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CAMBRIDGE, Mass. -- Unlike previous MIT commencement speakers, NASA administrator Daniel S. Goldin is not president of the United States, secretary general of the UN or even part of the famous radio duo Click and Clack.
But, he points out, "I am a rocket scientist."
The Massachusetts Institute of Technology awarded 2,369 degrees today (June 8) under blue skies at its 135th Commencement exercises. One thousand and sixty-four bachelor's degrees were presented, 1,094 master's degrees, 370 MBAs and 206 doctorates. A total of 2,122 people received degrees because some students receive more than one degree.
Goldin, the main Commencement speaker, wore a white fur cape speckled with black patches over his black graduation gown. He also put on the beanie-like black hat that completes the academic regalia of the University of Padua in Italy, where he recently accepted an honorary degree.
He said that he wore the outfit not as a victim of one of MIT's infamous hacks, but because "I want to give you a visual image. As you lift off from this wonderful institution...you may not remember me. But you will remember the cap and gown."
Predicting things to come
Goldin said that this year's graduates will be among those responsible for "perhaps the most dramatic revolution in the history of humankind."
In the next 50 years, the nano-revolution will make it possible to control technology at the atomic scale, cure diseases, solve global climate change, make sustainable development a reality, and replace traditional technology with systems that mimic biology or integrate biology. "Computers will behave more like the human brain. Airplane wings will adapt to different flight conditions. Systems will be self-sensing and self-correcting," he said.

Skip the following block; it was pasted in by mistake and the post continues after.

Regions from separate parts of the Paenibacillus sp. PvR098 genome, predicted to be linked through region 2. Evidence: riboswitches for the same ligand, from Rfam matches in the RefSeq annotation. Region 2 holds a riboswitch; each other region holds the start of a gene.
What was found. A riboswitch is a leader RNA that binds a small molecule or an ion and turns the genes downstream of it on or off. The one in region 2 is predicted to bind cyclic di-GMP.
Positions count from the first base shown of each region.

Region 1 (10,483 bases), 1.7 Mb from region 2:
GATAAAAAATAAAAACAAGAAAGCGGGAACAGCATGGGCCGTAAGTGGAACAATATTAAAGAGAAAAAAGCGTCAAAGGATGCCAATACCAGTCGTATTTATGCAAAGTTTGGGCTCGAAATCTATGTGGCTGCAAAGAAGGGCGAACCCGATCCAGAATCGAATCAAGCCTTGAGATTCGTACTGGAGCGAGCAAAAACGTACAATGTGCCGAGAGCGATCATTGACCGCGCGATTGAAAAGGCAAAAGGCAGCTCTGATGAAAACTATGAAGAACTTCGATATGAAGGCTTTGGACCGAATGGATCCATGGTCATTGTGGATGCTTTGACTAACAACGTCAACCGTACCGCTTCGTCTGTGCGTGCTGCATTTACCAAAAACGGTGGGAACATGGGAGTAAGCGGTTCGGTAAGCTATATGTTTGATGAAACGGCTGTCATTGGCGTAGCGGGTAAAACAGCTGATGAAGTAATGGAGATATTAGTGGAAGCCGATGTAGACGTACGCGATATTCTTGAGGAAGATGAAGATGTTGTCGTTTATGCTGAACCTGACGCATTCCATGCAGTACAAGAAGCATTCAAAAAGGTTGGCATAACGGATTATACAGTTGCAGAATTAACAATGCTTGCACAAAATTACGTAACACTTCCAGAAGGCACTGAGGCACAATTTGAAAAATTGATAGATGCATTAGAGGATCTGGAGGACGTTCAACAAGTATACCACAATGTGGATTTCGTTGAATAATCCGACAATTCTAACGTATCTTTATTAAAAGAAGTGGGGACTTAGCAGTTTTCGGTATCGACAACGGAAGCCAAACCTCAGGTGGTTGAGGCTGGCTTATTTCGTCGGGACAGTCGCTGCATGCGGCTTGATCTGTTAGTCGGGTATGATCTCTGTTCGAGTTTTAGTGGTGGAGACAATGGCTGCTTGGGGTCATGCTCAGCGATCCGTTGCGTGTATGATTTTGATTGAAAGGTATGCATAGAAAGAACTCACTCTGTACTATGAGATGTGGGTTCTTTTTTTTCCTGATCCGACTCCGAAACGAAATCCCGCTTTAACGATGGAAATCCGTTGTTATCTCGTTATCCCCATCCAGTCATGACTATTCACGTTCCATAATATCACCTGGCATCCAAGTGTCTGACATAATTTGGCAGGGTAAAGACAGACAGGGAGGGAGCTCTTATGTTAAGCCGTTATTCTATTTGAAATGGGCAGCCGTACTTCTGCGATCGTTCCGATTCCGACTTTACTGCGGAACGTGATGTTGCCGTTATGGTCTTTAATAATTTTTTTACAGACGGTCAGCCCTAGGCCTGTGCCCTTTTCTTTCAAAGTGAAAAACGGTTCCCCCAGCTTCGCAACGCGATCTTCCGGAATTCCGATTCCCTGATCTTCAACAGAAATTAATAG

Goldin received hearty applause when he predicted that in ten to 20 years, "a spacecraft will land ... a hatch will open ... a ladder will drop. The world will watch as an astronaut in a white suit with an American flag at the shoulder steps down and crunches her boot on the dusty red surface of Mars."
He talked about how the discovery of the so-called Mars Rock -- which some believe contains fossilized bacteria that are proof of life that once or still exists on Mars -- kept his father clinging to life for a time.
Goldin said that his father was a Depression-era would-be biologist who worked for the US Post Office. He eventually became a teacher, a career he loved, and was dying of cancer six years ago when his son first received word of the discovery.
"Even though he was weak and dying from cancer, we spoke for over an hour. He was just as excited as I was," Goldin said.
"About a month later, we made the announcement. My father passed away a few days later.
"I can't help but believe what kept my father alive until the announcement was made, in large part, was his lifelong commitment to learning," he said.
Tribute to hacks
In his speech, Goldin paid tribute to the high level of academic and technological achievement for which MIT graduates are known. He spoke about one of his heroes, Galileo, and receiving an honorary degree at the University of Padua in Italy, where Galileo built the first telescope and wrote his book detailing the satellites of Jupiter and the composition of the Milky Way. "In truth, there are 2400 Galileos sitting right in front of me."
Goldin also paid tribute to one recent hack and two old ones -- the big black 48-unit "anvil" perched on the dome a few weeks ago, one in 1982 in which MIT students launched a weather balloon (and, eight years later, a rocket) from the field during a Harvard-Yale football game and one in which the door to the MIT president's office was covered over in 1990.
"That the winner of the Harvard-Yale game every year is MIT tells me that you have the imagination and ingenuity thing covered. And that MIT students once made their president's office disappear says that you have audacity to spare," he said.
"Go with imagination, ingenuity and audacity. Explore, discover, change the world, and have fun while you're doing it."